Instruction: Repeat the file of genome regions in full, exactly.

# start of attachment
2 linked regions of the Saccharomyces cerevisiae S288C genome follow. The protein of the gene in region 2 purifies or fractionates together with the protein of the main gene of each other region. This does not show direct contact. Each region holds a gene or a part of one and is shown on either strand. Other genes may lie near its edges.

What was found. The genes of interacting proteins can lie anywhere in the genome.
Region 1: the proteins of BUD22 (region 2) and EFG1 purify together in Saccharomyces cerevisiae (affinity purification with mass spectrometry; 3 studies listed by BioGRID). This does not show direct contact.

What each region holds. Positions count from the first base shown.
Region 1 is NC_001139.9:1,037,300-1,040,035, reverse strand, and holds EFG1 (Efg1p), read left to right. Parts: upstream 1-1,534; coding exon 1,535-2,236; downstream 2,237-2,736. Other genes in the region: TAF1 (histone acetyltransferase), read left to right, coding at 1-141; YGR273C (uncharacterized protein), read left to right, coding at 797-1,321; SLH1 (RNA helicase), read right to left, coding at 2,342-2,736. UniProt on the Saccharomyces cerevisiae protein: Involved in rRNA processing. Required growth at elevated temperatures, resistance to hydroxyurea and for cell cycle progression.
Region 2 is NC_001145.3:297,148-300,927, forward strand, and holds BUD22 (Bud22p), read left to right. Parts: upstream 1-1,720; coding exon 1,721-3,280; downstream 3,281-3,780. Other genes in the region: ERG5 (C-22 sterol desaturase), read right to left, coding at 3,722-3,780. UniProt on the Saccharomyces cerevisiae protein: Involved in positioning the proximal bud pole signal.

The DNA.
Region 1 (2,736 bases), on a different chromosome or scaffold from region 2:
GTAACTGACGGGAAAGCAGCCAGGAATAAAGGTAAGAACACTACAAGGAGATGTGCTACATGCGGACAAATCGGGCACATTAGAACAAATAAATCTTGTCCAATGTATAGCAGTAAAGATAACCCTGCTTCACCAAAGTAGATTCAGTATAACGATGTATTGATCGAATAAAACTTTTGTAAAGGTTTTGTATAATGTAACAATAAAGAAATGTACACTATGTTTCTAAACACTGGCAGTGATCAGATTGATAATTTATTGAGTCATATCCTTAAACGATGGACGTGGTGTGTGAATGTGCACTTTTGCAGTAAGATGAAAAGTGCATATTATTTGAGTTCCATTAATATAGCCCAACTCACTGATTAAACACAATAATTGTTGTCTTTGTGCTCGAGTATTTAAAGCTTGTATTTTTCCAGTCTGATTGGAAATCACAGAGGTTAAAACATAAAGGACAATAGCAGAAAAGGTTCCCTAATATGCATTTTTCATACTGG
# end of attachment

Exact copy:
2 linked regions of the Saccharomyces cerevisiae S288C genome follow. The protein of the gene in region 2 purifies or fractionates together with the protein of the main gene of each other region. This does not show direct contact. Each region holds a gene or a part of one and is shown on either strand. Other genes may lie near its edges.

What was found. The genes of interacting proteins can lie anywhere in the genome.
Region 1: the proteins of BUD22 (region 2) and EFG1 purify together in Saccharomyces cerevisiae (affinity purification with mass spectrometry; 3 studies listed by BioGRID). This does not show direct contact.

What each region holds. Positions count from the first base shown.
Region 1 is NC_001139.9:1,037,300-1,040,035, reverse strand, and holds EFG1 (Efg1p), read left to right. Parts: upstream 1-1,534; coding exon 1,535-2,236; downstream 2,237-2,736. Other genes in the region: TAF1 (histone acetyltransferase), read left to right, coding at 1-141; YGR273C (uncharacterized protein), read left to right, coding at 797-1,321; SLH1 (RNA helicase), read right to left, coding at 2,342-2,736. UniProt on the Saccharomyces cerevisiae protein: Involved in rRNA processing. Required growth at elevated temperatures, resistance to hydroxyurea and for cell cycle progression.
Region 2 is NC_001145.3:297,148-300,927, forward strand, and holds BUD22 (Bud22p), read left to right. Parts: upstream 1-1,720; coding exon 1,721-3,280; downstream 3,281-3,780. Other genes in the region: ERG5 (C-22 sterol desaturase), read right to left, coding at 3,722-3,780. UniProt on the Saccharomyces cerevisiae protein: Involved in positioning the proximal bud pole signal.

The DNA.
Region 1 (2,736 bases), on a different chromosome or scaffold from region 2:
GTAACTGACGGGAAAGCAGCCAGGAATAAAGGTAAGAACACTACAAGGAGATGTGCTACATGCGGACAAATCGGGCACATTAGAACAAATAAATCTTGTCCAATGTATAGCAGTAAAGATAACCCTGCTTCACCAAAGTAGATTCAGTATAACGATGTATTGATCGAATAAAACTTTTGTAAAGGTTTTGTATAATGTAACAATAAAGAAATGTACACTATGTTTCTAAACACTGGCAGTGATCAGATTGATAATTTATTGAGTCATATCCTTAAACGATGGACGTGGTGTGTGAATGTGCACTTTTGCAGTAAGATGAAAAGTGCATATTATTTGAGTTCCATTAATATAGCCCAACTCACTGATTAAACACAATAATTGTTGTCTTTGTGCTCGAGTATTTAAAGCTTGTATTTTTCCAGTCTGATTGGAAATCACAGAGGTTAAAACATAAAGGACAATAGCAGAAAAGGTTCCCTAATATGCATTTTTCATACTGG